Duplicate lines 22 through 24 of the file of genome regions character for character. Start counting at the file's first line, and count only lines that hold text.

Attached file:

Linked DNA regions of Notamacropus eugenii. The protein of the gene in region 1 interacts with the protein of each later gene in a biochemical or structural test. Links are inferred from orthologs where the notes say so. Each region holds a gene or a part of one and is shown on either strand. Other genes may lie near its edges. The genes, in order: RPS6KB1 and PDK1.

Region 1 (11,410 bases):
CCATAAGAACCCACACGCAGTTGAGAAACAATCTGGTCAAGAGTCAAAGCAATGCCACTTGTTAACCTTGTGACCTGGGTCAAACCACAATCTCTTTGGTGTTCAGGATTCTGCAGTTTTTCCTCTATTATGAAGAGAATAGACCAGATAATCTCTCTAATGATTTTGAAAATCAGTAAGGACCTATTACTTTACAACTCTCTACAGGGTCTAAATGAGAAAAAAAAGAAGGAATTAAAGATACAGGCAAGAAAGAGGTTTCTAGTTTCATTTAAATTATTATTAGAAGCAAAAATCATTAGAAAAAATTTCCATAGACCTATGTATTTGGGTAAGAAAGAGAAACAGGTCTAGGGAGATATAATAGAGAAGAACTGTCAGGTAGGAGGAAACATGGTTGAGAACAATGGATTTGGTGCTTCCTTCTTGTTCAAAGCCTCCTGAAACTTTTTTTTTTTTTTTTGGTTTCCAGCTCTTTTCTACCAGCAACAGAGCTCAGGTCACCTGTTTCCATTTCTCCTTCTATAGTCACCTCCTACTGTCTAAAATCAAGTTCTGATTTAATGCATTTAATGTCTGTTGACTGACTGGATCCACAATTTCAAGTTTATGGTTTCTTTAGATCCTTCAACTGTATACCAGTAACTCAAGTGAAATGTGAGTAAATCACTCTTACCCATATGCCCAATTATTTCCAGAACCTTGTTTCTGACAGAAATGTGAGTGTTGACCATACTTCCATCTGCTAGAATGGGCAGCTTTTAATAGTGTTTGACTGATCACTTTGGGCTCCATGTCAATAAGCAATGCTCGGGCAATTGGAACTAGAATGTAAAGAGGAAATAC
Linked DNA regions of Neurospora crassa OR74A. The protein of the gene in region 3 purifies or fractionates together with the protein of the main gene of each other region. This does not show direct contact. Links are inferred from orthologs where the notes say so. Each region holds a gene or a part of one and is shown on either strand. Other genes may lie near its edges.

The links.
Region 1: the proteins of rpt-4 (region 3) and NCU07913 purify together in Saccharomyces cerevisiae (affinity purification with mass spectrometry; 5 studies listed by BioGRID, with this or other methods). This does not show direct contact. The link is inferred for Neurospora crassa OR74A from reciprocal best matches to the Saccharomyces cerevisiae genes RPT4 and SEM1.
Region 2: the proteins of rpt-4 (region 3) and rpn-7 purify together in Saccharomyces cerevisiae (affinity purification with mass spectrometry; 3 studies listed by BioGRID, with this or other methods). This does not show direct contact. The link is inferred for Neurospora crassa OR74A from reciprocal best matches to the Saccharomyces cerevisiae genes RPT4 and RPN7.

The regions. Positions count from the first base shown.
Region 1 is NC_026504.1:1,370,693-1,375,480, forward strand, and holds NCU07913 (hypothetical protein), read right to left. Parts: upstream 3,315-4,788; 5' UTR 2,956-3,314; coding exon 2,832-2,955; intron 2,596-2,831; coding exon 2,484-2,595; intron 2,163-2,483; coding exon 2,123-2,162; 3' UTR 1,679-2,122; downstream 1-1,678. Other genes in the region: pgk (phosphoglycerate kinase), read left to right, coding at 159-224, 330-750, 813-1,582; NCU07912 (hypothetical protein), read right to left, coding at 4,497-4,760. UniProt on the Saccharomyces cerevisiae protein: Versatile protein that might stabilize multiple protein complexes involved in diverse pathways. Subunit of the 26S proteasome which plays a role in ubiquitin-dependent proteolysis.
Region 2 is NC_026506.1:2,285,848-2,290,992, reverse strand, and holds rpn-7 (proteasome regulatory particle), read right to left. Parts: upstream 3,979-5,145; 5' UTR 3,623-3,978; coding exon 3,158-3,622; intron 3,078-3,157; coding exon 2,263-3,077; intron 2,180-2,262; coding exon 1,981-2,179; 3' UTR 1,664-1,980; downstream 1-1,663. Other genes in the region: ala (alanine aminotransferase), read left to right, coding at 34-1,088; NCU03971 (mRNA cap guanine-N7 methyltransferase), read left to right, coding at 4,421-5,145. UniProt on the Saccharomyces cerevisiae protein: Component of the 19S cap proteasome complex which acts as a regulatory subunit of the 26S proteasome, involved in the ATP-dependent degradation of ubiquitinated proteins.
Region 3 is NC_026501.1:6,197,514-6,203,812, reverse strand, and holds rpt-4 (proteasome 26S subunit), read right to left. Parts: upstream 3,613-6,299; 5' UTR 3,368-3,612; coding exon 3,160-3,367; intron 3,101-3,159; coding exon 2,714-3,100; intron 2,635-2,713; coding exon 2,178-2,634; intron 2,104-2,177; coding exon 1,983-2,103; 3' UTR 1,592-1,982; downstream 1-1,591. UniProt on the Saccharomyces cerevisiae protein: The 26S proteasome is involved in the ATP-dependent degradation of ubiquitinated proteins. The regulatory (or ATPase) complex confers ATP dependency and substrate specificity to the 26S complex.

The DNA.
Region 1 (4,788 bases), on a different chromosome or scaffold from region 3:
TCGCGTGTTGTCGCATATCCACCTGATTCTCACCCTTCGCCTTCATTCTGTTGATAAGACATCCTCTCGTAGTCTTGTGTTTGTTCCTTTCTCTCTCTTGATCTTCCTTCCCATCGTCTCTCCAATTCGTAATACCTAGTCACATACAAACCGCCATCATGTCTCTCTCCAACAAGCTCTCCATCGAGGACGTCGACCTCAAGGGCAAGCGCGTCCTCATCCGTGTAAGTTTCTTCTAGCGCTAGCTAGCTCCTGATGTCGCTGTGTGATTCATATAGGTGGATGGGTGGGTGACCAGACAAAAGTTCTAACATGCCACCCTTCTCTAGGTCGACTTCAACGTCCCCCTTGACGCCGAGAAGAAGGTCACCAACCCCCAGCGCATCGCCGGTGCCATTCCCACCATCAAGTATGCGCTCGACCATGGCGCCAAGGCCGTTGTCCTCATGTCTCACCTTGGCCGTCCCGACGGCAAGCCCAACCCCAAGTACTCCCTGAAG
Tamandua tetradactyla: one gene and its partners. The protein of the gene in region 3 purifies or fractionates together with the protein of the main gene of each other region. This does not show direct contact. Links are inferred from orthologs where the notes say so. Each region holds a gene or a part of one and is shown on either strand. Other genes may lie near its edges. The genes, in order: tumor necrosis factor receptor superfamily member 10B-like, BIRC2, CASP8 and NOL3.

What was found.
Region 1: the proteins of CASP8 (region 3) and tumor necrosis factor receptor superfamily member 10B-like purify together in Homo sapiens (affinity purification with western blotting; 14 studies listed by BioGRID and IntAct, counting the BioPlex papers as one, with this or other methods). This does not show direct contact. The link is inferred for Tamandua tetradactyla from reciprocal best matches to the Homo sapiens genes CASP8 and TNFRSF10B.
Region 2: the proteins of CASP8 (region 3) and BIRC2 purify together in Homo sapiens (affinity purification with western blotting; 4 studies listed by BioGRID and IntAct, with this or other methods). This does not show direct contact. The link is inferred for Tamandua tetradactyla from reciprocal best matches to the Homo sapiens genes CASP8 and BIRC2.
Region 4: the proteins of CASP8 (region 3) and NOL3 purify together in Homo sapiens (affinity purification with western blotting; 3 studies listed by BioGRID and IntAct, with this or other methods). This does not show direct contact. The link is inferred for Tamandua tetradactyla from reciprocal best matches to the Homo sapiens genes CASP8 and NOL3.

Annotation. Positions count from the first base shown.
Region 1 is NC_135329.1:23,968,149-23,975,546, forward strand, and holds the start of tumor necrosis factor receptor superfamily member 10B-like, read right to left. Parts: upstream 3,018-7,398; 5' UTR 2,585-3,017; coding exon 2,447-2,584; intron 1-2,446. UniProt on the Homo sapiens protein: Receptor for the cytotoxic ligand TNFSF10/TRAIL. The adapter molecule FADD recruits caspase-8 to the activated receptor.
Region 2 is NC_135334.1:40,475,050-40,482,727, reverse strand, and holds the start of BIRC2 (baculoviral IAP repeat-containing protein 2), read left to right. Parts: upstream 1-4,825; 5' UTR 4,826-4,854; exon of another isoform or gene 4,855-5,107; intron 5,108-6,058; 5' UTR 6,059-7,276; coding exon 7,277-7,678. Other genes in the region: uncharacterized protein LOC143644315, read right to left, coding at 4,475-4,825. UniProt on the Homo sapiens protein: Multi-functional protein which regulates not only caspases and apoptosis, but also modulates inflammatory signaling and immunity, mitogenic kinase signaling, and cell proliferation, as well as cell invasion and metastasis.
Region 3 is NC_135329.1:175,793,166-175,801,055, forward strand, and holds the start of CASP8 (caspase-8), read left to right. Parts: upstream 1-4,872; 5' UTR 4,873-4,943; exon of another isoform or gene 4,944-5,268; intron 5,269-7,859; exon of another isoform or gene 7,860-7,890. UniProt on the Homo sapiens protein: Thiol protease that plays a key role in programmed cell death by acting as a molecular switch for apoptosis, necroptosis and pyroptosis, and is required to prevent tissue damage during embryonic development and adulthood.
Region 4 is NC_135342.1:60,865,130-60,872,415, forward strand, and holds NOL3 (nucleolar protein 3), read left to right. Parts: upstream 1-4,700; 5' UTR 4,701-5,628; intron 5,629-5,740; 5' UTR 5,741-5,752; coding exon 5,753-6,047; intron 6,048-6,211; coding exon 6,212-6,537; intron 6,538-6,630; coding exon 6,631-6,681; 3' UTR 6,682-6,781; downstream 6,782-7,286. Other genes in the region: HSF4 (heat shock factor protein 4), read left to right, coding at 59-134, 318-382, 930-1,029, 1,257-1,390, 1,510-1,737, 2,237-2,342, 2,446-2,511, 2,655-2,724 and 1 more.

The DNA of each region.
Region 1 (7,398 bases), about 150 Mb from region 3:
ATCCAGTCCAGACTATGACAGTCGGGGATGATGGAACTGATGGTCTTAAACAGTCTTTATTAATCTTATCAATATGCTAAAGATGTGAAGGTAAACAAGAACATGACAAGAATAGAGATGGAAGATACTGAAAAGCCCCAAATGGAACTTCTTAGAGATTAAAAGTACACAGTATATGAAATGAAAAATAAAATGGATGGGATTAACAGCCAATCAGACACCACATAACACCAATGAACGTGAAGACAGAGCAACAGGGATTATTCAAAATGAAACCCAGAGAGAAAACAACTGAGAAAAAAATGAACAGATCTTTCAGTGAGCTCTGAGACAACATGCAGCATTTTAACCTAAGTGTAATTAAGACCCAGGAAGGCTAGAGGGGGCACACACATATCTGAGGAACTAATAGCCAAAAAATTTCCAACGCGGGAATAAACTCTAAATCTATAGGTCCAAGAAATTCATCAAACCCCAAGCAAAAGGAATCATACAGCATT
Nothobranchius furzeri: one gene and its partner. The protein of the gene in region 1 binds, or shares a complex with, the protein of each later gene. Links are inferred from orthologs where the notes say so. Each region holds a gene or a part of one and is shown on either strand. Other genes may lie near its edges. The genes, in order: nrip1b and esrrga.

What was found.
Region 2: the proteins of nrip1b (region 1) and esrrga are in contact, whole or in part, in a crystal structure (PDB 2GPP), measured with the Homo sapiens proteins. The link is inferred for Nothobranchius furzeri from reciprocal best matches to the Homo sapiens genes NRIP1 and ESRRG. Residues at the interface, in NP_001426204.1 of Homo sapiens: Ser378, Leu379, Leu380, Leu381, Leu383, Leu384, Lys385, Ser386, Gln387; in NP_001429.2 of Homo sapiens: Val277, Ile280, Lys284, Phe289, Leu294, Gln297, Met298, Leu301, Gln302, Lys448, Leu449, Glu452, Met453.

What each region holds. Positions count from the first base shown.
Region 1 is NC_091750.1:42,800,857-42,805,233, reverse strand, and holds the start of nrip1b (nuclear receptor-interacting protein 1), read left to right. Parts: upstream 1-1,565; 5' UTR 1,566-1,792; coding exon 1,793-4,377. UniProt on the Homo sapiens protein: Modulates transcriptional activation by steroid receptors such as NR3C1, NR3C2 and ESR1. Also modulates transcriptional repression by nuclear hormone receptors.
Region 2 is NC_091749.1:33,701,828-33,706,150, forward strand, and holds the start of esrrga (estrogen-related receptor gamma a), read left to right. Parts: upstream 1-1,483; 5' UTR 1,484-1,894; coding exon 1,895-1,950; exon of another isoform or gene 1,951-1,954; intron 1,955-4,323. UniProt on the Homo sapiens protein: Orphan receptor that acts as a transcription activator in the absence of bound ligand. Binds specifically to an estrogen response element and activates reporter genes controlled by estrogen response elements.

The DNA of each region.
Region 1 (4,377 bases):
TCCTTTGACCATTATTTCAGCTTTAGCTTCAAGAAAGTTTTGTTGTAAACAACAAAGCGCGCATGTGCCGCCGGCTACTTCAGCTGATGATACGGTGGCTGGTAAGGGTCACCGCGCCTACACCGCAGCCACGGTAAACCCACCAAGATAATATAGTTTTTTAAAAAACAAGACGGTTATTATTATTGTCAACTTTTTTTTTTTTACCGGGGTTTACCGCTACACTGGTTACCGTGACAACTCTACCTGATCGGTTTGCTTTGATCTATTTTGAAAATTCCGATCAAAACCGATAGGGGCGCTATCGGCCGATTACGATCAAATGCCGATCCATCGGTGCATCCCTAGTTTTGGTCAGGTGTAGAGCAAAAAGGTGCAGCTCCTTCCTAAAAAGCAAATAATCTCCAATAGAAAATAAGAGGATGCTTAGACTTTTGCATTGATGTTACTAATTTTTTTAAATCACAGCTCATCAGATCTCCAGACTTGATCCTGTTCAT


Region 2 is NC_135334.1:40,475,050-40,482,727, reverse strand, and holds the start of BIRC2 (baculoviral IAP repeat-containing protein 2), read left to right. Parts: upstream 1-4,825; 5' UTR 4,826-4,854; exon of another isoform or gene 4,855-5,107; intron 5,108-6,058; 5' UTR 6,059-7,276; coding exon 7,277-7,678. Other genes in the region: uncharacterized protein LOC143644315, read right to left, coding at 4,475-4,825. UniProt on the Homo sapiens protein: Multi-functional protein which regulates not only caspases and apoptosis, but also modulates inflammatory signaling and immunity, mitogenic kinase signaling, and cell proliferation, as well as cell invasion and metastasis.
Region 3 is NC_135329.1:175,793,166-175,801,055, forward strand, and holds the start of CASP8 (caspase-8), read left to right. Parts: upstream 1-4,872; 5' UTR 4,873-4,943; exon of another isoform or gene 4,944-5,268; intron 5,269-7,859; exon of another isoform or gene 7,860-7,890. UniProt on the Homo sapiens protein: Thiol protease that plays a key role in programmed cell death by acting as a molecular switch for apoptosis, necroptosis and pyroptosis, and is required to prevent tissue damage during embryonic development and adulthood.
Region 4 is NC_135342.1:60,865,130-60,872,415, forward strand, and holds NOL3 (nucleolar protein 3), read left to right. Parts: upstream 1-4,700; 5' UTR 4,701-5,628; intron 5,629-5,740; 5' UTR 5,741-5,752; coding exon 5,753-6,047; intron 6,048-6,211; coding exon 6,212-6,537; intron 6,538-6,630; coding exon 6,631-6,681; 3' UTR 6,682-6,781; downstream 6,782-7,286. Other genes in the region: HSF4 (heat shock factor protein 4), read left to right, coding at 59-134, 318-382, 930-1,029, 1,257-1,390, 1,510-1,737, 2,237-2,342, 2,446-2,511, 2,655-2,724 and 1 more.